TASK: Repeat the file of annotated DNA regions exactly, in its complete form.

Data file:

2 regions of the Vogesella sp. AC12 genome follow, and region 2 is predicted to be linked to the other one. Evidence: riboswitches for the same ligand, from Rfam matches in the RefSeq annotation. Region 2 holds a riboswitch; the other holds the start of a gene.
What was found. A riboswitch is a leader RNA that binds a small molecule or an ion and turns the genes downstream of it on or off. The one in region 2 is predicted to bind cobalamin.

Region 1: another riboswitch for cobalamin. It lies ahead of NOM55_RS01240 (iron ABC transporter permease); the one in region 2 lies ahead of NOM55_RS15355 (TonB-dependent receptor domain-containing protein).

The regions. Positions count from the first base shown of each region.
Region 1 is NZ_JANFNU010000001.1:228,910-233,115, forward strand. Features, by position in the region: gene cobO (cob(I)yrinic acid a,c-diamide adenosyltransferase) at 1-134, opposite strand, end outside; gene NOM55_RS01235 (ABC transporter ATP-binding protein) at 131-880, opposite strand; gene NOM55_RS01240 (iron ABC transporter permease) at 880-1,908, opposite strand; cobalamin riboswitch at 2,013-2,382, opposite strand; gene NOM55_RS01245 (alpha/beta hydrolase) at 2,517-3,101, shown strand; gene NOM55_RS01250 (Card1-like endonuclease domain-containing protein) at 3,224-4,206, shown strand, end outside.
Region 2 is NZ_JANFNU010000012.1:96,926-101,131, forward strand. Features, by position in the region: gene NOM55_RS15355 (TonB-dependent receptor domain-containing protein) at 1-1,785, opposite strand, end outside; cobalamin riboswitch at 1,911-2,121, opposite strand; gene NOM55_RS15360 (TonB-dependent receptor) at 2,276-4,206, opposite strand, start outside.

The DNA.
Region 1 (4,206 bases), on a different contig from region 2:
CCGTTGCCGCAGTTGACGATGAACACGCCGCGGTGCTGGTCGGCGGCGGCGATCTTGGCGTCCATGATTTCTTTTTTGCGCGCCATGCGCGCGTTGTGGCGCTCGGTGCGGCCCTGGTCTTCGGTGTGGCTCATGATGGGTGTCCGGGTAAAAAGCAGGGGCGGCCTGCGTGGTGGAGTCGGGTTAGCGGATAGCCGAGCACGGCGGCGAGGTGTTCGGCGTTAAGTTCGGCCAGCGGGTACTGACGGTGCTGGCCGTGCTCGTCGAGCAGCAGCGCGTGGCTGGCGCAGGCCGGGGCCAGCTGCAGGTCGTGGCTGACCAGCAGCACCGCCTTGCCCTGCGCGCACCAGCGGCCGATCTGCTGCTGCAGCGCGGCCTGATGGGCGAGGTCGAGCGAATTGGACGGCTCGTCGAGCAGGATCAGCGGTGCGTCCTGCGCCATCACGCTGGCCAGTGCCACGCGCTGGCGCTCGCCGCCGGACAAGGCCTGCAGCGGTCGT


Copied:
2 regions of the Vogesella sp. AC12 genome follow, and region 2 is predicted to be linked to the other one. Evidence: riboswitches for the same ligand, from Rfam matches in the RefSeq annotation. Region 2 holds a riboswitch; the other holds the start of a gene.
What was found. A riboswitch is a leader RNA that binds a small molecule or an ion and turns the genes downstream of it on or off. The one in region 2 is predicted to bind cobalamin.

Region 1: another riboswitch for cobalamin. It lies ahead of NOM55_RS01240 (iron ABC transporter permease); the one in region 2 lies ahead of NOM55_RS15355 (TonB-dependent receptor domain-containing protein).

The regions. Positions count from the first base shown of each region.
Region 1 is NZ_JANFNU010000001.1:228,910-233,115, forward strand. Features, by position in the region: gene cobO (cob(I)yrinic acid a,c-diamide adenosyltransferase) at 1-134, opposite strand, end outside; gene NOM55_RS01235 (ABC transporter ATP-binding protein) at 131-880, opposite strand; gene NOM55_RS01240 (iron ABC transporter permease) at 880-1,908, opposite strand; cobalamin riboswitch at 2,013-2,382, opposite strand; gene NOM55_RS01245 (alpha/beta hydrolase) at 2,517-3,101, shown strand; gene NOM55_RS01250 (Card1-like endonuclease domain-containing protein) at 3,224-4,206, shown strand, end outside.
Region 2 is NZ_JANFNU010000012.1:96,926-101,131, forward strand. Features, by position in the region: gene NOM55_RS15355 (TonB-dependent receptor domain-containing protein) at 1-1,785, opposite strand, end outside; cobalamin riboswitch at 1,911-2,121, opposite strand; gene NOM55_RS15360 (TonB-dependent receptor) at 2,276-4,206, opposite strand, start outside.

The DNA.
Region 1 (4,206 bases), on a different contig from region 2:
CCGTTGCCGCAGTTGACGATGAACACGCCGCGGTGCTGGTCGGCGGCGGCGATCTTGGCGTCCATGATTTCTTTTTTGCGCGCCATGCGCGCGTTGTGGCGCTCGGTGCGGCCCTGGTCTTCGGTGTGGCTCATGATGGGTGTCCGGGTAAAAAGCAGGGGCGGCCTGCGTGGTGGAGTCGGGTTAGCGGATAGCCGAGCACGGCGGCGAGGTGTTCGGCGTTAAGTTCGGCCAGCGGGTACTGACGGTGCTGGCCGTGCTCGTCGAGCAGCAGCGCGTGGCTGGCGCAGGCCGGGGCCAGCTGCAGGTCGTGGCTGACCAGCAGCACCGCCTTGCCCTGCGCGCACCAGCGGCCGATCTGCTGCTGCAGCGCGGCCTGATGGGCGAGGTCGAGCGAATTGGACGGCTCGTCGAGCAGGATCAGCGGTGCGTCCTGCGCCATCACGCTGGCCAGTGCCACGCGCTGGCGCTCGCCGCCGGACAAGGCCTGCAGCGGTCGT